John Kinard provides an introduction to the Anacostia Neighborhood Museum (ANM) and the Sixth Anniversary Seminar. As the keynote speaker, Edmund Barry Gaither provides his thoughts on museums: the concept of the museum and its intentions, particularly the roles of specialty museums; the desirable museum scene; and neighborhood museums and their unique potential. Louise Hutchinson, ANM historian, presents the history of Anacostia with a slideshow. Zora Martin-Felton, ANM education specialist, talks about the importance of community engagement in the evolution of a museum and its exhibits, working with children in the community, working with docents, and the current ANM exhibit about Africa. Gregory Reynolds, former member of ANM's Youth Advisory Council, provides his thoughts on the evolution of ANM and the Youth Advisory Council; ANM staff and board of directors; and the relationship of ANM to the community of Anacostia. Warren M. Robbins, founder of Museum of African Art, discusses the functions of museums; and museums' past preoccupation with objects and current preoccupation with public interest. Theresa Jones talks about the relevancy of ANM to community action agencies, and how ANM has served community action agencies. Finally, David Challinor talks about traditional museums, and Stanley J. Anderson speaks about the community based, or neighborhood, museum. A question and answer session follows each group of speakers.
Seminar. Part of Conference Recordings. AV003071: part 1. AV003056: part 2. AV000792: part 3. AV000788: part 4. AV003054: part 5. Presentations often continue onto the following recording. Dated: 19730921 and 19730922. AV003054: undated.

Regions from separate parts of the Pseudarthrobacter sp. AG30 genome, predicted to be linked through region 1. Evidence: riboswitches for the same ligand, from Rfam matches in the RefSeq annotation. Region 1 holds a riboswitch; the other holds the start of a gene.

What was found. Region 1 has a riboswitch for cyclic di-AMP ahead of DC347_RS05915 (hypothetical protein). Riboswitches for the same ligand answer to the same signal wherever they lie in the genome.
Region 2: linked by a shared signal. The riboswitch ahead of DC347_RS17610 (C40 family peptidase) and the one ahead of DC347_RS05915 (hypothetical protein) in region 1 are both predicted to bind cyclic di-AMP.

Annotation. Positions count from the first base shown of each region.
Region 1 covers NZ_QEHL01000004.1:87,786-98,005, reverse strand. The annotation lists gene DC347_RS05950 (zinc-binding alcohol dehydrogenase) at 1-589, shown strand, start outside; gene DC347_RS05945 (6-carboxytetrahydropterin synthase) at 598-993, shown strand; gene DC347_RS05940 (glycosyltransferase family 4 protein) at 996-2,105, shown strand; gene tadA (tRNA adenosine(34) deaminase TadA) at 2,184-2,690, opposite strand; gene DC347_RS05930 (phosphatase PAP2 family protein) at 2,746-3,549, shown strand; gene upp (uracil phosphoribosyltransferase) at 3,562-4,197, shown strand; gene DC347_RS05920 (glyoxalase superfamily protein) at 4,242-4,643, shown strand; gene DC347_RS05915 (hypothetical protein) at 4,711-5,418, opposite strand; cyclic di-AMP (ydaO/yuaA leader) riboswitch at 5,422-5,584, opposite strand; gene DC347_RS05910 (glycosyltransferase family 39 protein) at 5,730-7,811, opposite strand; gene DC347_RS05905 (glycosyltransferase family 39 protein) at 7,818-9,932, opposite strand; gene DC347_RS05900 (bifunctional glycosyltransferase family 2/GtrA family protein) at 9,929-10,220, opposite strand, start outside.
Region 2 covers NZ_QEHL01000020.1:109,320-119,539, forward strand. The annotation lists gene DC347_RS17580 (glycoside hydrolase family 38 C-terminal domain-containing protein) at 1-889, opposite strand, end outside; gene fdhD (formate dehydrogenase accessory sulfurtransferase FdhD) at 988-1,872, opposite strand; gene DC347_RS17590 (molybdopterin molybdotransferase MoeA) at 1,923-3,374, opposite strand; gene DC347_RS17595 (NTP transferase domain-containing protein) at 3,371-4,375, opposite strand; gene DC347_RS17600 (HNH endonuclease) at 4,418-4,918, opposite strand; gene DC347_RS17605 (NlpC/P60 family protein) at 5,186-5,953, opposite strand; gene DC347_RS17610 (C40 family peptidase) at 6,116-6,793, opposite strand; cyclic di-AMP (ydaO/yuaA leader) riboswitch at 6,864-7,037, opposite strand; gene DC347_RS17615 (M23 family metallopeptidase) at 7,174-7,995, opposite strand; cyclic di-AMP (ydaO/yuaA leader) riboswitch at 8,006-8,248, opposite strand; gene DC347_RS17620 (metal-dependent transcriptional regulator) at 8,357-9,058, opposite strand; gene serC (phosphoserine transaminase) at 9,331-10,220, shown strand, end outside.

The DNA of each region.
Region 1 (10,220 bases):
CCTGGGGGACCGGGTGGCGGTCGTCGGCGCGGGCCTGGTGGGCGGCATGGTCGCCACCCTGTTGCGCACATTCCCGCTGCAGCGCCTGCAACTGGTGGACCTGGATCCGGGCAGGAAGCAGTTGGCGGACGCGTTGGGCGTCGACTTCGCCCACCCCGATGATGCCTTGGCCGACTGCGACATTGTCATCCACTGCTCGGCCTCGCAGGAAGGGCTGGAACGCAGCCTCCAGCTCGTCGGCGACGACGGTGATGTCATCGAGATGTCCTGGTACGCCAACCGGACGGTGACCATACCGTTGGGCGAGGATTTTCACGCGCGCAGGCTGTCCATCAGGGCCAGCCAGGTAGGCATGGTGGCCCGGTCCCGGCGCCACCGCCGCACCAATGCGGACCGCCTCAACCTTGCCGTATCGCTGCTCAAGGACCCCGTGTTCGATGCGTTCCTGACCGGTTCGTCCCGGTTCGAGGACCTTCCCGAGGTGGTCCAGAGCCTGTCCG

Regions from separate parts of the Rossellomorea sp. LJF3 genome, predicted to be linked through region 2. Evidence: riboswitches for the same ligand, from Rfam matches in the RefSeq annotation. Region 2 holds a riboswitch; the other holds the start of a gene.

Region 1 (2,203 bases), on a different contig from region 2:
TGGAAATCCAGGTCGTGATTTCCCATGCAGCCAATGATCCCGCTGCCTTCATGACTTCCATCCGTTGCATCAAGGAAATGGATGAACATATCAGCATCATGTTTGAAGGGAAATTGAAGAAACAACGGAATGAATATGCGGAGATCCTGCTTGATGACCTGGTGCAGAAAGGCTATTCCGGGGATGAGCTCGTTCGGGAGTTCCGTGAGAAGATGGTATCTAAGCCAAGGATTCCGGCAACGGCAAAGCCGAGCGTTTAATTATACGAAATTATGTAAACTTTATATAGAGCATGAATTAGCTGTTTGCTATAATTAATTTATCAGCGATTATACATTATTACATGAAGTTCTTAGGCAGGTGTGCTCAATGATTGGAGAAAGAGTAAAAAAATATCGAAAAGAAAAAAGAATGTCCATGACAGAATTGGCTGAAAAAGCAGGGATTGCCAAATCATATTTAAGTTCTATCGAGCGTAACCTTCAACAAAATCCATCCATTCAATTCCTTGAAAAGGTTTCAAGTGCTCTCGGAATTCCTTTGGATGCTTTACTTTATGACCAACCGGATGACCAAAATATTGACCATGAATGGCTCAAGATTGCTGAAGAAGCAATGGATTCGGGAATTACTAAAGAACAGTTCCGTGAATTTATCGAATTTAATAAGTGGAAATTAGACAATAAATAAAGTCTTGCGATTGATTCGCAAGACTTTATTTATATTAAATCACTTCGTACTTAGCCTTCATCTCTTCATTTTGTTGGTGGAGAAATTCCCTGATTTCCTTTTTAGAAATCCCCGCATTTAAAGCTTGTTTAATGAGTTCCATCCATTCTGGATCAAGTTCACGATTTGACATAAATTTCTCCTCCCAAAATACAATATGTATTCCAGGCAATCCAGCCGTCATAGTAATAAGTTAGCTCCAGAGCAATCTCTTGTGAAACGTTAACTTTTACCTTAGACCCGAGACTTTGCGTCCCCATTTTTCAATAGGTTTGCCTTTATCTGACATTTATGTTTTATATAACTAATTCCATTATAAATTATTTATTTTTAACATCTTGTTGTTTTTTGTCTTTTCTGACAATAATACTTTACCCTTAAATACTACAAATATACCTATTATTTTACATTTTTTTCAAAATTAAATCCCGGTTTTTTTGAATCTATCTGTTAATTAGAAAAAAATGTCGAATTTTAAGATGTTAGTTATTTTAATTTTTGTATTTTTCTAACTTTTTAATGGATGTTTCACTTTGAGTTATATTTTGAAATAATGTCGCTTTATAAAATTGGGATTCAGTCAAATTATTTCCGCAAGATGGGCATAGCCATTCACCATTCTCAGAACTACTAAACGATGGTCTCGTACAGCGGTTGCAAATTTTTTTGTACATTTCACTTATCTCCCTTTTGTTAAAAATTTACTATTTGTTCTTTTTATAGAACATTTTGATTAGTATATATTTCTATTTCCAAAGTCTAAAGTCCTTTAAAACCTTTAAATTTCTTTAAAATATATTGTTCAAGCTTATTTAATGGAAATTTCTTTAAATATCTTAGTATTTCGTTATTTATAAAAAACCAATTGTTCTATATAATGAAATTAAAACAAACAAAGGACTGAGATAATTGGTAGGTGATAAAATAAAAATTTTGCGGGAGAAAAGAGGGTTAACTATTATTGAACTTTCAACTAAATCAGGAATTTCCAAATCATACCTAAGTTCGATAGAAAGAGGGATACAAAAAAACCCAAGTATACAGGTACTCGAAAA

Title transcribed from physical asset.
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An interview of John Woodrow Wilson conducted 1993 March-1994 August, by Robert F. Brown, for the Archives of American Art.
Wilson discusses his childhood as a member of a family of middle class blacks from British Guiana (now Guyana); his father's grave disappointments in the face of racial discrimination; his parents' push for their children to succeed; early urge to read and draw; encouragement by School of the Museum of Fine Arts, Boston students who taught at the Roxbury Boys Club; his secondary education; and friends.
He talks about his education at the MFA School, Boston, and comments on such teachers as Ture Bengtz and Karl Zerbe and compares their exacting methods with those of Fernand Leger, his teacher in Paris.
His work of the 1940s prior to going to Paris; the importance of early awards and sales received while still a student at the MFA School; the excitement of sharing a studio with fellow students, Francesco Carbone and Leo Prince; and encouragement to stay in school during WW II with the promise of a European study fellowship after the war.
The great impact of his years in Paris (1948-49); the lack of racial prejudice; the liberating effect of Leger's teaching; his awe of the work of Masaccio and Piero della Francesca during a trip to Italy; and the deep impression made on him by seeing tribal art in the Musee de l'Homme, Paris.
Continued discussion of Leger; his teaching methods; and influences on his work.